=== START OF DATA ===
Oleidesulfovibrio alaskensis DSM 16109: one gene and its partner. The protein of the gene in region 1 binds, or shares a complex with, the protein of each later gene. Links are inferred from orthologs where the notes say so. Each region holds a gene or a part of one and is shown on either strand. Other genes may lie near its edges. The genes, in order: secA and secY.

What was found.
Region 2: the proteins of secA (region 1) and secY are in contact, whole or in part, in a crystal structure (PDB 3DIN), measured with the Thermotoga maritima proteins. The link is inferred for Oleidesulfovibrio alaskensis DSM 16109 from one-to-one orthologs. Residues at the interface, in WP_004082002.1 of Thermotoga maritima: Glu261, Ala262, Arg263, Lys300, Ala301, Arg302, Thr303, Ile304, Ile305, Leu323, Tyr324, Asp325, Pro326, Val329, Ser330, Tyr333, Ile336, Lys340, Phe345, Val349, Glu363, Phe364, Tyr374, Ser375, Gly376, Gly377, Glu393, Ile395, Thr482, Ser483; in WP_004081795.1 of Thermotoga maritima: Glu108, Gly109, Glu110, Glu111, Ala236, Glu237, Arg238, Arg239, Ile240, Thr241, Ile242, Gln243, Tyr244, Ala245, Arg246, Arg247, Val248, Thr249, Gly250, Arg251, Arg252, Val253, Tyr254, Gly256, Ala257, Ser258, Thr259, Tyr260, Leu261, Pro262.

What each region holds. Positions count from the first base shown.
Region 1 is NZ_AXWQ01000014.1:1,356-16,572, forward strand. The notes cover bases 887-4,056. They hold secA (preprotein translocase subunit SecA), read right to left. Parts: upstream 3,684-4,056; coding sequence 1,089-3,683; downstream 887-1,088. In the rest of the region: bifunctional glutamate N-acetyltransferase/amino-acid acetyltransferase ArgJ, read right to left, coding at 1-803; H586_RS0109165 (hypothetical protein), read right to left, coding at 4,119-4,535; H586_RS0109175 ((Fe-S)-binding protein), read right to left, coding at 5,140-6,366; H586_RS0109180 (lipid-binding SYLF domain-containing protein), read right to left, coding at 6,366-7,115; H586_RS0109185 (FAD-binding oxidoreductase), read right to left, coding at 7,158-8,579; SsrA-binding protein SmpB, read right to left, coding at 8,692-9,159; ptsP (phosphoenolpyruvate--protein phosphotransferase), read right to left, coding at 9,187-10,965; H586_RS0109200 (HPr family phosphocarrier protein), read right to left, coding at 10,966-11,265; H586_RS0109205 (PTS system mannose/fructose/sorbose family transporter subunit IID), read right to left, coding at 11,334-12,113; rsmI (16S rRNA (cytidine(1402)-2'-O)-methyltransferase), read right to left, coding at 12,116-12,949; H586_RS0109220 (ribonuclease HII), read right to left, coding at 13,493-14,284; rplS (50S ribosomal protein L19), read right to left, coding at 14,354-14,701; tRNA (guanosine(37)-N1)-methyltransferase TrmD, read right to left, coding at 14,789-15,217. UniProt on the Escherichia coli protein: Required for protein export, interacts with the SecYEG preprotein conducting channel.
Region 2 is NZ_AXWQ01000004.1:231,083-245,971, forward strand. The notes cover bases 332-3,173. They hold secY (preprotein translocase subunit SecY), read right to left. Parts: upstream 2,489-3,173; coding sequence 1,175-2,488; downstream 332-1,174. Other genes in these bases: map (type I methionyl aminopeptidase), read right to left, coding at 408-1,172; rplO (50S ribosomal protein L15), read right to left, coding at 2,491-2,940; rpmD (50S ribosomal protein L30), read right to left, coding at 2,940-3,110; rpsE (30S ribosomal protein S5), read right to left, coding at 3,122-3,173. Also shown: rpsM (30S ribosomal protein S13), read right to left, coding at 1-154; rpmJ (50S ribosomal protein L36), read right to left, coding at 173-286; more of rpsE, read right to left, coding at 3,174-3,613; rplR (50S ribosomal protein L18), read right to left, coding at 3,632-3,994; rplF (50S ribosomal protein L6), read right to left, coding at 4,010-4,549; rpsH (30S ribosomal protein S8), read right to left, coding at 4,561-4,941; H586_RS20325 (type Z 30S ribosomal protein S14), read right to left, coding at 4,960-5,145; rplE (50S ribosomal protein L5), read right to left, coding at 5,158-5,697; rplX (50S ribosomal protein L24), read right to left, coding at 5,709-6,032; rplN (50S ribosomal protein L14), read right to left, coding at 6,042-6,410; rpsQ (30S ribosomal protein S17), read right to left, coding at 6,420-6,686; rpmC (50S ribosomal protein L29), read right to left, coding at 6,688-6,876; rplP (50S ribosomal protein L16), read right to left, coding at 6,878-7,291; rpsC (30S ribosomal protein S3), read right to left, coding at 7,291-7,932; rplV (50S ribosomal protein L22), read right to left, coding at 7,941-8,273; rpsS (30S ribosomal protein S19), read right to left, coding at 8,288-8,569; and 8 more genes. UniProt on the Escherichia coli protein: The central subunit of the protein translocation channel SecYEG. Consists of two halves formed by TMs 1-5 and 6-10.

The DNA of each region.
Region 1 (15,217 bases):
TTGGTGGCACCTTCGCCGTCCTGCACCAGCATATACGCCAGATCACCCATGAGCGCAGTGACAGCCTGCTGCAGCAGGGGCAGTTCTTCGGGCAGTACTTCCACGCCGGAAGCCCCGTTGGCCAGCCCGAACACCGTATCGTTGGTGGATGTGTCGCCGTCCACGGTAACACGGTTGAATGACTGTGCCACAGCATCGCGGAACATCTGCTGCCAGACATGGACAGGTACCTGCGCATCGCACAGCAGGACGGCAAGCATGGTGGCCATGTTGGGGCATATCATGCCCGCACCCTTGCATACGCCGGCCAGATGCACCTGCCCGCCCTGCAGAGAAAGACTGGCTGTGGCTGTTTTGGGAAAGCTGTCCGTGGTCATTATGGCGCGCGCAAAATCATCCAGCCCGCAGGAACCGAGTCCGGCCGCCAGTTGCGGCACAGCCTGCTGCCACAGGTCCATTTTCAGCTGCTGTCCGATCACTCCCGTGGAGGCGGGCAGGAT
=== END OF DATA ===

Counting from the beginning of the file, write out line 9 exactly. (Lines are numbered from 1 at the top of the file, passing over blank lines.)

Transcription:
TTGGTGGCACCTTCGCCGTCCTGCACCAGCATATACGCCAGATCACCCATGAGCGCAGTGACAGCCTGCTGCAGCAGGGGCAGTTCTTCGGGCAGTACTTCCACGCCGGAAGCCCCGTTGGCCAGCCCGAACACCGTATCGTTGGTGGATGTGTCGCCGTCCACGGTAACACGGTTGAATGACTGTGCCACAGCATCGCGGAACATCTGCTGCCAGACATGGACAGGTACCTGCGCATCGCACAGCAGGACGGCAAGCATGGTGGCCATGTTGGGGCATATCATGCCCGCACCCTTGCATACGCCGGCCAGATGCACCTGCCCGCCCTGCAGAGAAAGACTGGCTGTGGCTGTTTTGGGAAAGCTGTCCGTGGTCATTATGGCGCGCGCAAAATCATCCAGCCCGCAGGAACCGAGTCCGGCCGCCAGTTGCGGCACAGCCTGCTGCCACAGGTCCATTTTCAGCTGCTGTCCGATCACTCCCGTGGAGGCGGGCAGGAT